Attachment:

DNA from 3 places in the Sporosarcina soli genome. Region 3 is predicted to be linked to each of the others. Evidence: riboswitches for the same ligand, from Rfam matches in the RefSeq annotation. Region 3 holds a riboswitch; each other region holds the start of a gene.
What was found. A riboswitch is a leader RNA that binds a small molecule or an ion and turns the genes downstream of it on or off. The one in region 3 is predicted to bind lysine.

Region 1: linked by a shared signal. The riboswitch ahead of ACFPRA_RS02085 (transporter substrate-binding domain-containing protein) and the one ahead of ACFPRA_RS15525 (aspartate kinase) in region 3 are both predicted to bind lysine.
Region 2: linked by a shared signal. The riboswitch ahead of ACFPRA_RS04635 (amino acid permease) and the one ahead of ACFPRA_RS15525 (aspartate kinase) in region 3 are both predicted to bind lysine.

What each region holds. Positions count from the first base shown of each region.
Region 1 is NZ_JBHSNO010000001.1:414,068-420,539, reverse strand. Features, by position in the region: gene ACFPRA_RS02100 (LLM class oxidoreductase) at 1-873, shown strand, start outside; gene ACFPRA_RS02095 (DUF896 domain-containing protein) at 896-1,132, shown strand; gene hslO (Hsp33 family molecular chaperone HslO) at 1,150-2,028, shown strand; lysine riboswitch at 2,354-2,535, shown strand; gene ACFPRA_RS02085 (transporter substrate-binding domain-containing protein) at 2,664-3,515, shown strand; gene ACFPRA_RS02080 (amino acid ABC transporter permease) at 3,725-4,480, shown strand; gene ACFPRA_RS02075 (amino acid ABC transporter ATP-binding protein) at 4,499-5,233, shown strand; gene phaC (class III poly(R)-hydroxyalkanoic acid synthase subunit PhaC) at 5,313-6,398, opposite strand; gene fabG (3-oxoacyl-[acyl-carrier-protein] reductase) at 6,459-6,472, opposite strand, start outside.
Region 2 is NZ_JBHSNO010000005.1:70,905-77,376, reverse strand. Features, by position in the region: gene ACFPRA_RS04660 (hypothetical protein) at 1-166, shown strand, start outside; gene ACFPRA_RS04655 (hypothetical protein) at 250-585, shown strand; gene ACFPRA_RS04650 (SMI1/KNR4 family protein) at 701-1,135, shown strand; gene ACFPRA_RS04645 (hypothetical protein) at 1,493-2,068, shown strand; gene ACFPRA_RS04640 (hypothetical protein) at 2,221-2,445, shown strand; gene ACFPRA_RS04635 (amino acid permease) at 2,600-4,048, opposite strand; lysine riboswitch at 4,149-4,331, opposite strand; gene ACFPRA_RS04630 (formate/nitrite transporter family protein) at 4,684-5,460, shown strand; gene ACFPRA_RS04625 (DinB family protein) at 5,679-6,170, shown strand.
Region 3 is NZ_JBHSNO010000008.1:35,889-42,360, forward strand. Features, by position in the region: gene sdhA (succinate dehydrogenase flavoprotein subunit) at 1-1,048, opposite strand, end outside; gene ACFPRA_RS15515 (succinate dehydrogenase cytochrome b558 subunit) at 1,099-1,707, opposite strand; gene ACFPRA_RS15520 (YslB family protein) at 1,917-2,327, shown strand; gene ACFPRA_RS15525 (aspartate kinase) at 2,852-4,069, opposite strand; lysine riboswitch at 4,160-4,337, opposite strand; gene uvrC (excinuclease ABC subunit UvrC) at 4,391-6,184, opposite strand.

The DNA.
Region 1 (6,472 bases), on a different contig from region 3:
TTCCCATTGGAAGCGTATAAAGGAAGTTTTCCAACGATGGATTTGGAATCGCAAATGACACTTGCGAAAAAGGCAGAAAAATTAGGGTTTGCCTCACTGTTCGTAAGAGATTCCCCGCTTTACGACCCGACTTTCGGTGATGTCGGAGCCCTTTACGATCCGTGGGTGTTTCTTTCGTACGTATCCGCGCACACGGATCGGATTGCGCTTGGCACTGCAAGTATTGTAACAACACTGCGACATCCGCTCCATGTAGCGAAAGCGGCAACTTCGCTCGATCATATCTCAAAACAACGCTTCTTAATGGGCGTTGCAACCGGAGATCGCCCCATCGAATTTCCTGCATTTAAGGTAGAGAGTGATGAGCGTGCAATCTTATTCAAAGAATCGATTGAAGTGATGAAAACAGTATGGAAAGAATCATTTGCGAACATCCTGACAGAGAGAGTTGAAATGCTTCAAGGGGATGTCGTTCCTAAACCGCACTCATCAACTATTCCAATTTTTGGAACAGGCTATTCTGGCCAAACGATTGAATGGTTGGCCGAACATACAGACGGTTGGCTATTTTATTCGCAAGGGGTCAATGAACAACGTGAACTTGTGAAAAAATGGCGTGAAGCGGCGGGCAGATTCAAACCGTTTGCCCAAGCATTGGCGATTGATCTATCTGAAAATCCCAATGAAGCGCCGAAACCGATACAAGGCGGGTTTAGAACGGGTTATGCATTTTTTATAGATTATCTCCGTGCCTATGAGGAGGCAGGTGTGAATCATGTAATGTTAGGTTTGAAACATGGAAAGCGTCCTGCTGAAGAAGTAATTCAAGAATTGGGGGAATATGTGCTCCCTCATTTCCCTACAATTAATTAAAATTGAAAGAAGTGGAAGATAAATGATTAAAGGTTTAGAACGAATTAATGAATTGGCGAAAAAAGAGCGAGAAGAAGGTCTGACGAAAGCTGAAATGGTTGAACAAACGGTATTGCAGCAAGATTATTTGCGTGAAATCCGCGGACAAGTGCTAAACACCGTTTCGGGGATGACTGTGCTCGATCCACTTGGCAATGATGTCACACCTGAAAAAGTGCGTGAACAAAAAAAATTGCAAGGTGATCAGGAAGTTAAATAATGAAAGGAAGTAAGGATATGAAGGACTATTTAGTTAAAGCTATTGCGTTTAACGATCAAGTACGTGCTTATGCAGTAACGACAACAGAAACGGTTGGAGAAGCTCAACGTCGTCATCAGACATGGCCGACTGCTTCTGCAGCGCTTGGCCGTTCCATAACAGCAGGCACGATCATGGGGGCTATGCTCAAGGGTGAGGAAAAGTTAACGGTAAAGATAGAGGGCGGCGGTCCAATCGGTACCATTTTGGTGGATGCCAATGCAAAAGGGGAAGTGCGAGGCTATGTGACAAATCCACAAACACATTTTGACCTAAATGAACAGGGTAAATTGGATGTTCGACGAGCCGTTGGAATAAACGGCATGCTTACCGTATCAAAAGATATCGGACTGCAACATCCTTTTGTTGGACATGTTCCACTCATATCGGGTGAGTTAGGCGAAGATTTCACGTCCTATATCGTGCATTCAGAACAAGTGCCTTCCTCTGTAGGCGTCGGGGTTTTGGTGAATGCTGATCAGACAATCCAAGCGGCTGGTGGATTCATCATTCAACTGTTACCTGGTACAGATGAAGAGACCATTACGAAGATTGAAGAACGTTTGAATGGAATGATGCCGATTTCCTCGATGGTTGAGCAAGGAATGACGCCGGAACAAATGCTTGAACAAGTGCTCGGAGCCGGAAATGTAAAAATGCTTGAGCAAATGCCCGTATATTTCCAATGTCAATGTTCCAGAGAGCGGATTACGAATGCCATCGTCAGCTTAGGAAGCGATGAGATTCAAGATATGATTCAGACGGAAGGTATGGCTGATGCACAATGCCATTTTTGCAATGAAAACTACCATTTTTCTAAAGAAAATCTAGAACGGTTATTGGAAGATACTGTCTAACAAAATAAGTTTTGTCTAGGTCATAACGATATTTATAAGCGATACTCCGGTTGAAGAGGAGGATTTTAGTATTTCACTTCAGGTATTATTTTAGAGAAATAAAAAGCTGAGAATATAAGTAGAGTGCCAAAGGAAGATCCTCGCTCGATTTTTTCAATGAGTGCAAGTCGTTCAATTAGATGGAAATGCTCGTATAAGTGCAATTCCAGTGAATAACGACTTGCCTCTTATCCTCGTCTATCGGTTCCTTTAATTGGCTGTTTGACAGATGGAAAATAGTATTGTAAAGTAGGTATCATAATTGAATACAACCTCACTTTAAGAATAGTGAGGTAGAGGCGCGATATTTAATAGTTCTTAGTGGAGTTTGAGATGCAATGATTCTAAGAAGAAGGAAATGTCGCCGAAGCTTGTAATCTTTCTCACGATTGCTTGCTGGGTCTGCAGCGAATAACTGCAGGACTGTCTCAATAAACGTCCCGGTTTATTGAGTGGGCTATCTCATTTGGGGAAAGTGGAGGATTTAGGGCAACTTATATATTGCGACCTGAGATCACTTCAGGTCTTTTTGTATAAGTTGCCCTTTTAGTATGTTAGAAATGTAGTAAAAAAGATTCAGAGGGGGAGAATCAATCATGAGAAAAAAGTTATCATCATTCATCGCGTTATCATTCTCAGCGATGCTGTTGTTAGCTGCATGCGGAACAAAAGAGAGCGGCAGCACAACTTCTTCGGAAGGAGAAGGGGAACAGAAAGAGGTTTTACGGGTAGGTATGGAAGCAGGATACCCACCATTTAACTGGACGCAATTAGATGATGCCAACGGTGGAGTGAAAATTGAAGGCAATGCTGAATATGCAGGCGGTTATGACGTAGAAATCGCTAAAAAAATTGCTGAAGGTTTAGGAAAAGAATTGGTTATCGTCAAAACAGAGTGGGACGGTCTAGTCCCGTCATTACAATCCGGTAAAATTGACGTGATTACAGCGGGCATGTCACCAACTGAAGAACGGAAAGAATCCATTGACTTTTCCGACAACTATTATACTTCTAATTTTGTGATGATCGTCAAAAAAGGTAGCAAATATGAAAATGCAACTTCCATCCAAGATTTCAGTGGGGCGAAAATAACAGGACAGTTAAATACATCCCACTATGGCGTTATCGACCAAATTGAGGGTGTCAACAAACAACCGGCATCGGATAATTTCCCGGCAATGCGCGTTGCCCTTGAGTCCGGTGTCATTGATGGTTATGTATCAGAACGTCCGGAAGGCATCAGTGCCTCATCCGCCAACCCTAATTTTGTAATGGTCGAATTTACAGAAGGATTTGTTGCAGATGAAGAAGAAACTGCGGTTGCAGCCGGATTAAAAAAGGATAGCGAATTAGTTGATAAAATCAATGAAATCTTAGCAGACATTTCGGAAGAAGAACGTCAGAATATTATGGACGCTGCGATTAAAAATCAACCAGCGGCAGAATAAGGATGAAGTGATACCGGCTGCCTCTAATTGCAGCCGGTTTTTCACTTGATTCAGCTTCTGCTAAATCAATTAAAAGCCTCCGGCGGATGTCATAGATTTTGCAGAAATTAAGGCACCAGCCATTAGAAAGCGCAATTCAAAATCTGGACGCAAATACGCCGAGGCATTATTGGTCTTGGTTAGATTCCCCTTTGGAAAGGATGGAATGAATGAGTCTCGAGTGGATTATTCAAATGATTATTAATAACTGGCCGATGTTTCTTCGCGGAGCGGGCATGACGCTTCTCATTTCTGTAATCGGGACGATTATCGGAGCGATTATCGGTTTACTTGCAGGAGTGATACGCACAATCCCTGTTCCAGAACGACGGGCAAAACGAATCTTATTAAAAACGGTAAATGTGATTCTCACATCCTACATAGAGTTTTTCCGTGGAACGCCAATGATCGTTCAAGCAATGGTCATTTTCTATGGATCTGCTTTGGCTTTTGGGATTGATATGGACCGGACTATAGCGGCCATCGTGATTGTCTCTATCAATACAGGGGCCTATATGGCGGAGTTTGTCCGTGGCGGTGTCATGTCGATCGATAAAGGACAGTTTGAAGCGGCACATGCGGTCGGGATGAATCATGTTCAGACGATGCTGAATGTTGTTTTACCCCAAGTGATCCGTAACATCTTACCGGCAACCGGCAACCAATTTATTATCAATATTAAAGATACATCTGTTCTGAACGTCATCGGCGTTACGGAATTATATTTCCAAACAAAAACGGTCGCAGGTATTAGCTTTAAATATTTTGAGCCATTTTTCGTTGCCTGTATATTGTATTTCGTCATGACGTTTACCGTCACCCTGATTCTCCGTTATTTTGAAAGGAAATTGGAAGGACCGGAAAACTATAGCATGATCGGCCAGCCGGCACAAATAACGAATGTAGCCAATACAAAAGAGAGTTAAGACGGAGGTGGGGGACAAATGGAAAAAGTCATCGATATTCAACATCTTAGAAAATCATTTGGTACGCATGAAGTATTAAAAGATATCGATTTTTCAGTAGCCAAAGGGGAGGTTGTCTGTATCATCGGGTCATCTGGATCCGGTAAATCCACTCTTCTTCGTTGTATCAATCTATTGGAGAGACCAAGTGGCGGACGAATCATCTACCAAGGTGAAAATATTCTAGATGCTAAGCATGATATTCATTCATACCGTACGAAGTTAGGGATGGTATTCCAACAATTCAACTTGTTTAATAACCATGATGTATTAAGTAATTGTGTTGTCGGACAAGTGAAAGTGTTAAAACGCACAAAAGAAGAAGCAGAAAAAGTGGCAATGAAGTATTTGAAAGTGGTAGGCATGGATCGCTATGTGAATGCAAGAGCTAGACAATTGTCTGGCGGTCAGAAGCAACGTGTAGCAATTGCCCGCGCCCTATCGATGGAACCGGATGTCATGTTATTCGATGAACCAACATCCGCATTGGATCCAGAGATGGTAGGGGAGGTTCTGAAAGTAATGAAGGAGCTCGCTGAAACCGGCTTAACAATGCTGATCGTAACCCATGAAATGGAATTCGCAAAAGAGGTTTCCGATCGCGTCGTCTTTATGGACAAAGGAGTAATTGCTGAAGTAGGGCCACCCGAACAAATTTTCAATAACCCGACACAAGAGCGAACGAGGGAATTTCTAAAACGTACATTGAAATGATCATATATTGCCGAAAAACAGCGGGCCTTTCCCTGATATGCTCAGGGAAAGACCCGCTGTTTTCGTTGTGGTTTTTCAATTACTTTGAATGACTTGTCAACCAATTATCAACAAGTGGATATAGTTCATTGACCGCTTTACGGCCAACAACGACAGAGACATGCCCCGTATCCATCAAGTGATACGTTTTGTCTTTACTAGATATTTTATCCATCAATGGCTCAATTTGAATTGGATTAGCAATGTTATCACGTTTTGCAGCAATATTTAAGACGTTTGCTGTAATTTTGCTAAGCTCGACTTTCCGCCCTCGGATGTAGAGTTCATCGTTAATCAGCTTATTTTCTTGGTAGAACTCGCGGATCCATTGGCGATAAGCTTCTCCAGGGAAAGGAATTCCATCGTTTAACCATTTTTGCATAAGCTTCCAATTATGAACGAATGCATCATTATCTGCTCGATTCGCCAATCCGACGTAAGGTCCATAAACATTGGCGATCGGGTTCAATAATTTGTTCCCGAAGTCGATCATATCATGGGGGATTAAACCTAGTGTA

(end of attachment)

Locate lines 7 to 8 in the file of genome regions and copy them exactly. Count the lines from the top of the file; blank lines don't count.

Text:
Region 2 is NZ_JBHSNO010000005.1:70,905-77,376, reverse strand. Features, by position in the region: gene ACFPRA_RS04660 (hypothetical protein) at 1-166, shown strand, start outside; gene ACFPRA_RS04655 (hypothetical protein) at 250-585, shown strand; gene ACFPRA_RS04650 (SMI1/KNR4 family protein) at 701-1,135, shown strand; gene ACFPRA_RS04645 (hypothetical protein) at 1,493-2,068, shown strand; gene ACFPRA_RS04640 (hypothetical protein) at 2,221-2,445, shown strand; gene ACFPRA_RS04635 (amino acid permease) at 2,600-4,048, opposite strand; lysine riboswitch at 4,149-4,331, opposite strand; gene ACFPRA_RS04630 (formate/nitrite transporter family protein) at 4,684-5,460, shown strand; gene ACFPRA_RS04625 (DinB family protein) at 5,679-6,170, shown strand.
Region 3 is NZ_JBHSNO010000008.1:35,889-42,360, forward strand. Features, by position in the region: gene sdhA (succinate dehydrogenase flavoprotein subunit) at 1-1,048, opposite strand, end outside; gene ACFPRA_RS15515 (succinate dehydrogenase cytochrome b558 subunit) at 1,099-1,707, opposite strand; gene ACFPRA_RS15520 (YslB family protein) at 1,917-2,327, shown strand; gene ACFPRA_RS15525 (aspartate kinase) at 2,852-4,069, opposite strand; lysine riboswitch at 4,160-4,337, opposite strand; gene uvrC (excinuclease ABC subunit UvrC) at 4,391-6,184, opposite strand.